School shootings and Columbine High School. AIDS/HIV awareness and Ryan White. Cyber bullying and Tyler Clementi. There are times when tragic circumstances endured by students come to define a school issue, serving as a catalyst for soul searching, debate and change.
Clementi, a freshman at Rutgers University, leaped to his death off the George Washington Bridge in September of 2010 following a series of online taunts from his dormitory roommate. The student used a webcam to secretly watch Clementi’s intimate encounter with another man in their room, then posted a series of tweets making fun of him and his sexuality.
The reaction to the incident was swift and powerful. Then-New Jersey Sen. Frank Lautenberg and Congressman Rush Holt co-sponsored federal legislation that provided funding to schools for developing bullying response plans. And just two months after Clementi’s death, the New Jersey State Senate and Assembly passed the Anti-Bullying Bill of Rights Act with overwhelming bi-partisan support. Today it is still considered one of the strongest laws in the country dealing with harassment, intimidation and bullying (HIB).
Brian Luciani, director of academics for the Kenilworth (New Jersey) School District, recalled the Clementi case as a moment when the momentum for change was undeniable. The state enacted an anti-bullying law not long after Columbine, but it was regarded as weak and did not keep up with the pace of technological changes. For all of the transformational good the Internet brought to American life, it had also become a destructive force, not just for the victims of cyberbullying but for immature users who don’t think ahead.
“Nothing you post is hidden,” Luciani said. “Look at James Gunn, who was just removed from the Guardians of the Galaxy Vol. III project because of some offensive tweets he posted years ago. Kids need to learn the valuable lesson that you are responsible for what you post so you need to think twice before you do. Because once it’s out there, it’s out there for good.”
Meeting HIB Obligations with STOPit
Like many laws that were drafted with the best intentions, New Jersey’s anti-bullying legislation has its detractors – both those who think its scope is too broad and those who feel it doesn’t go far enough. The original legislation has been amended over the years, but the following are some of its most significant mandates.
- The definition of what constituted HIB was greatly widened. Where the previous law focused on situations where someone caused harm or threatened it against a fellow student, the new one covers any situation in which students’ physical or emotional comfort is infringed upon in a way that can disrupt their education.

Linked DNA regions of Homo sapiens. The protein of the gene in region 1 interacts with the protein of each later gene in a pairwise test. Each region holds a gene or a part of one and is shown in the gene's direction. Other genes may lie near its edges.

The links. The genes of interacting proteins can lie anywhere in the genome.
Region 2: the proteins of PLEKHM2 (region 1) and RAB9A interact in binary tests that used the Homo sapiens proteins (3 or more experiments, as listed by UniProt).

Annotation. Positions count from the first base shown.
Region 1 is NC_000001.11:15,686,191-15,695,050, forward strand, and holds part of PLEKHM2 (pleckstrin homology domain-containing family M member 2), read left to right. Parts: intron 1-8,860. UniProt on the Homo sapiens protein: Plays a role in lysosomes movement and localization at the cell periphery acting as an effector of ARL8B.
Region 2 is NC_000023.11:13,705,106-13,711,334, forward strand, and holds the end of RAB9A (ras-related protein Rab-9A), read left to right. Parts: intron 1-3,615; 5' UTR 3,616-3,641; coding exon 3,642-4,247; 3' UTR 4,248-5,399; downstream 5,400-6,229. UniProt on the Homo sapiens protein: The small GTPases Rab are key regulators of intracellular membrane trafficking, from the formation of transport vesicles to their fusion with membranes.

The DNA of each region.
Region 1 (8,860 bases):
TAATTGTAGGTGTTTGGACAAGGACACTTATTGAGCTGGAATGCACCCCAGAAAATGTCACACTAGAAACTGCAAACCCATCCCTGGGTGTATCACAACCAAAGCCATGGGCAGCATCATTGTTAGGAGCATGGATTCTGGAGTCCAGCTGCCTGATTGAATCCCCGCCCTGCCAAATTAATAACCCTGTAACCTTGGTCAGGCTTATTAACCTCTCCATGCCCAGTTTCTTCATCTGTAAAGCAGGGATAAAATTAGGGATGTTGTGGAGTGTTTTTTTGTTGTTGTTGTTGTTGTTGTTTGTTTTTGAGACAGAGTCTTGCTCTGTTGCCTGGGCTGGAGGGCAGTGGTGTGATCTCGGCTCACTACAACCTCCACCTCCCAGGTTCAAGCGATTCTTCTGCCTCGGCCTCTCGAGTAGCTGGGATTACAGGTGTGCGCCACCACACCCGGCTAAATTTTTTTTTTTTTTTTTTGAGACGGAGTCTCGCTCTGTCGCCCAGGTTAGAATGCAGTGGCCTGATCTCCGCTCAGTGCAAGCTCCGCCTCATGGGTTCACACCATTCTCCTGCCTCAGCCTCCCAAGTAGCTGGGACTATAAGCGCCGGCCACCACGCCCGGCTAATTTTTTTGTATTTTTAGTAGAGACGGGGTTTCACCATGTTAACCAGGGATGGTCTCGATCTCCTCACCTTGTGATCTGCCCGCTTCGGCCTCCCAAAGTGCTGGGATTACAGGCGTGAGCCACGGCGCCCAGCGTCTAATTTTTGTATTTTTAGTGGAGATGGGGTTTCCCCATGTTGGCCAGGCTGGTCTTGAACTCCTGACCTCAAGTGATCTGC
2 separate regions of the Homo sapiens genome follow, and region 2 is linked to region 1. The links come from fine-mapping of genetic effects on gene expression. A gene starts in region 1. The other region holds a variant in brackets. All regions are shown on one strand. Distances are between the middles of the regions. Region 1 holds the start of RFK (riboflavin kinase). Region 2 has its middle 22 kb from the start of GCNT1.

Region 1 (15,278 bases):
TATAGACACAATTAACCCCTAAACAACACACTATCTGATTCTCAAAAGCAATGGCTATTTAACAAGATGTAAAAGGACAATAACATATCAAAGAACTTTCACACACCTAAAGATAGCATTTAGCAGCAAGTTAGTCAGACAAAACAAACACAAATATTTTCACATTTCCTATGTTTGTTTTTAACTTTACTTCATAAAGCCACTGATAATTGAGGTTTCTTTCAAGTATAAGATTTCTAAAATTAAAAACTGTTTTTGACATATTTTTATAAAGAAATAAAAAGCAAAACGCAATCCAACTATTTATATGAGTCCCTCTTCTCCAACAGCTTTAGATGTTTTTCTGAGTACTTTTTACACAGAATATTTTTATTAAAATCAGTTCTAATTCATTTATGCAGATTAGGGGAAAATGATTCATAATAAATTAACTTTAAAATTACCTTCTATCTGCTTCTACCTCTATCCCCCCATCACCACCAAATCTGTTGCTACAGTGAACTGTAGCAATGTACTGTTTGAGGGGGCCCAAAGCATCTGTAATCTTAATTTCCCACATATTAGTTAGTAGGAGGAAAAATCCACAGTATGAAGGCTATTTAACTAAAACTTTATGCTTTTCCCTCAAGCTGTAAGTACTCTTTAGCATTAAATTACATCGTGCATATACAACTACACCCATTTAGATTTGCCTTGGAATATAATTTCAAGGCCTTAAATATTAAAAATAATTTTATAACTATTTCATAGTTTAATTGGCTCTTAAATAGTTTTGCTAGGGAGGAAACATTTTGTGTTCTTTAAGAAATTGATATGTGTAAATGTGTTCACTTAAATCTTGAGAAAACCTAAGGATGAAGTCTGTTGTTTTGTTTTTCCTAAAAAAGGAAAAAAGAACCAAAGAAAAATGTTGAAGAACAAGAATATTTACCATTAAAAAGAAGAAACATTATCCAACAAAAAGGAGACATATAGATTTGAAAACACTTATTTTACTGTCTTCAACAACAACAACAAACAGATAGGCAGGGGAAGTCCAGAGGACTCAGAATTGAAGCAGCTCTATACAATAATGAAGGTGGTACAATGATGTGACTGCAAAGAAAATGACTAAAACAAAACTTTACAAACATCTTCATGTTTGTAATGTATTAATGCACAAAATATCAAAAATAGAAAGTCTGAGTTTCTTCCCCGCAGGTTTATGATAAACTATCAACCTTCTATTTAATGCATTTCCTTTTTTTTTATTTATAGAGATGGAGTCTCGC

- When a school employee witnesses or receives information about an incident, they must report it to the principal that day and submit a report about it within two days. Following an investigation by the principal and school anti-bullying personnel, a final report must be submitted to the superintendent, who may impose discipline, order counseling or intervene in other ways they deem appropriate.
- Schools must inform the parents of all involved students about the incident.
- All public schools were required to submit reports to the state documenting any HIB complaints. The data is used to grade schools on their performance each year.
There are far more obligations laid out in the legislation and implementing them has been a challenge for school administrators. However, Luciani said STOPit has been instrumental in helping his schools manage.
For starters, the app goes “above and beyond” in satisfying HIB regulations mandating that schools provide a means for students to anonymously report incidents. The written records submitted by students – which are often backed up with screen captures, photos and other supporting evidence – are highly useful for completing investigations and reporting requirements he said.
The law also now demands that schools address bullying taking place off school grounds – even if it’s on a weekend or holiday — if it causes the student to feel uncomfortable coming to school. Luciani noted that this can present difficult judgment calls for teachers in knowing when an off-premises incident can properly be considered school business. But the information students submit via STOPit can help school administrators understand the situation and make that decision easier.
The Start of STOPit
Luciani has the distinction of being STOPit’s first customer, having decided to try it in one of the district’s schools when he was a principal. At the time he viewed it as a tool with little downside and plenty of potential when offered in combination with other school anti-bullying initiatives.
“It was the right place, right time and a great opportunity to try something new,” he said. “The kids got it right away and STOPit was great in offering support and answering questions so that when things came up, they could handle it quickly.”
Beyond the tool itself, he said he appreciates the work the STOPit team puts in to adapt the technology and help his schools confront new realities on this ever-challenging front.
“It’s an excellent tool in the toolbox,” Luciani said. “It’s continual, it’s always there, and whether or not kids decide to use it, you’ve at least provided them with a very good option.”
Your school can use STOPit to help stop bullying and harassment and make it easier to comply with New Jersey’s HIB reporting requirements. Click below to contact us and find out more.